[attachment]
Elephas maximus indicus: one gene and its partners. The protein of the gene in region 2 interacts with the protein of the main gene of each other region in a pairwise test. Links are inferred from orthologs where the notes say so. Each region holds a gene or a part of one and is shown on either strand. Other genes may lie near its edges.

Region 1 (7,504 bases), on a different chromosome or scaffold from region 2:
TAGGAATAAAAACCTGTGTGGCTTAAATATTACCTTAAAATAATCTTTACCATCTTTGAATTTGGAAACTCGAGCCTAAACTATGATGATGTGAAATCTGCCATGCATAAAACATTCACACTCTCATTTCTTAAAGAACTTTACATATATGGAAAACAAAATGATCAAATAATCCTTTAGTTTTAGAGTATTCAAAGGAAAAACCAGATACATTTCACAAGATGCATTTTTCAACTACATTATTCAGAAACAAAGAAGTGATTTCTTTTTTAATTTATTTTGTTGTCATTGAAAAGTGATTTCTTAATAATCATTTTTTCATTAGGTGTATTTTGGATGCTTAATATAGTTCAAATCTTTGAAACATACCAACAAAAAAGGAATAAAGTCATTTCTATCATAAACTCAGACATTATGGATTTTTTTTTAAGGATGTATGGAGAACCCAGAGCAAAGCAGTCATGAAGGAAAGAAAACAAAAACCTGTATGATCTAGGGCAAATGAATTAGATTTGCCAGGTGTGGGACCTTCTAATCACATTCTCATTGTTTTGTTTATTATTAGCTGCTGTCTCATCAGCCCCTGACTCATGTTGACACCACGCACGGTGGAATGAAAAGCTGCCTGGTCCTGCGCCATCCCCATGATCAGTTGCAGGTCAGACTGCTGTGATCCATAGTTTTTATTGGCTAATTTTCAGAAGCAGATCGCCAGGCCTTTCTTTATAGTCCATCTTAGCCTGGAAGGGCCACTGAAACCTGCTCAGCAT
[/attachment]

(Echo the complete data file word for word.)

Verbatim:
Elephas maximus indicus: one gene and its partners. The protein of the gene in region 2 interacts with the protein of the main gene of each other region in a pairwise test. Links are inferred from orthologs where the notes say so. Each region holds a gene or a part of one and is shown on either strand. Other genes may lie near its edges.

Region 1 (7,504 bases), on a different chromosome or scaffold from region 2:
TAGGAATAAAAACCTGTGTGGCTTAAATATTACCTTAAAATAATCTTTACCATCTTTGAATTTGGAAACTCGAGCCTAAACTATGATGATGTGAAATCTGCCATGCATAAAACATTCACACTCTCATTTCTTAAAGAACTTTACATATATGGAAAACAAAATGATCAAATAATCCTTTAGTTTTAGAGTATTCAAAGGAAAAACCAGATACATTTCACAAGATGCATTTTTCAACTACATTATTCAGAAACAAAGAAGTGATTTCTTTTTTAATTTATTTTGTTGTCATTGAAAAGTGATTTCTTAATAATCATTTTTTCATTAGGTGTATTTTGGATGCTTAATATAGTTCAAATCTTTGAAACATACCAACAAAAAAGGAATAAAGTCATTTCTATCATAAACTCAGACATTATGGATTTTTTTTTAAGGATGTATGGAGAACCCAGAGCAAAGCAGTCATGAAGGAAAGAAAACAAAAACCTGTATGATCTAGGGCAAATGAATTAGATTTGCCAGGTGTGGGACCTTCTAATCACATTCTCATTGTTTTGTTTATTATTAGCTGCTGTCTCATCAGCCCCTGACTCATGTTGACACCACGCACGGTGGAATGAAAAGCTGCCTGGTCCTGCGCCATCCCCATGATCAGTTGCAGGTCAGACTGCTGTGATCCATAGTTTTTATTGGCTAATTTTCAGAAGCAGATCGCCAGGCCTTTCTTTATAGTCCATCTTAGCCTGGAAGGGCCACTGAAACCTGCTCAGCAT